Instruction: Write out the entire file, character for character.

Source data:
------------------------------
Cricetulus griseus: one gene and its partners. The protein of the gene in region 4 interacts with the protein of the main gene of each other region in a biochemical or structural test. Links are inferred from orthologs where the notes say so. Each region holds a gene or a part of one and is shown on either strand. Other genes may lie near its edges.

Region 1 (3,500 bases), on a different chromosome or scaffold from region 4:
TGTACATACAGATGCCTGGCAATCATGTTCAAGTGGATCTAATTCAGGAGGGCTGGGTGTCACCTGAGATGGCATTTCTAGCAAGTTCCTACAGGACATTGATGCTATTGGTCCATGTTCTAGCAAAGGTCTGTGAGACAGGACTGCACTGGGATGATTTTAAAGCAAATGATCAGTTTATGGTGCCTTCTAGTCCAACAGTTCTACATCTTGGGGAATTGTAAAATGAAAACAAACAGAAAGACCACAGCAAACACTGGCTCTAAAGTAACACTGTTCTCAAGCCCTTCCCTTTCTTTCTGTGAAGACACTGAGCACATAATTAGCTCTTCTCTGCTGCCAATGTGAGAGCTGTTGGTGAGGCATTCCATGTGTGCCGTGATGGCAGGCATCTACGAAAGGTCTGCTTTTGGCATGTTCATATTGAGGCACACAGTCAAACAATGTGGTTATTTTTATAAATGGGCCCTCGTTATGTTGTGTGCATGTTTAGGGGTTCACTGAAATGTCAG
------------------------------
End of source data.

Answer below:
Cricetulus griseus: one gene and its partners. The protein of the gene in region 4 interacts with the protein of the main gene of each other region in a biochemical or structural test. Links are inferred from orthologs where the notes say so. Each region holds a gene or a part of one and is shown on either strand. Other genes may lie near its edges.

Region 1 (3,500 bases), on a different chromosome or scaffold from region 4:
TGTACATACAGATGCCTGGCAATCATGTTCAAGTGGATCTAATTCAGGAGGGCTGGGTGTCACCTGAGATGGCATTTCTAGCAAGTTCCTACAGGACATTGATGCTATTGGTCCATGTTCTAGCAAAGGTCTGTGAGACAGGACTGCACTGGGATGATTTTAAAGCAAATGATCAGTTTATGGTGCCTTCTAGTCCAACAGTTCTACATCTTGGGGAATTGTAAAATGAAAACAAACAGAAAGACCACAGCAAACACTGGCTCTAAAGTAACACTGTTCTCAAGCCCTTCCCTTTCTTTCTGTGAAGACACTGAGCACATAATTAGCTCTTCTCTGCTGCCAATGTGAGAGCTGTTGGTGAGGCATTCCATGTGTGCCGTGATGGCAGGCATCTACGAAAGGTCTGCTTTTGGCATGTTCATATTGAGGCACACAGTCAAACAATGTGGTTATTTTTATAAATGGGCCCTCGTTATGTTGTGTGCATGTTTAGGGGTTCACTGAAATGTCAG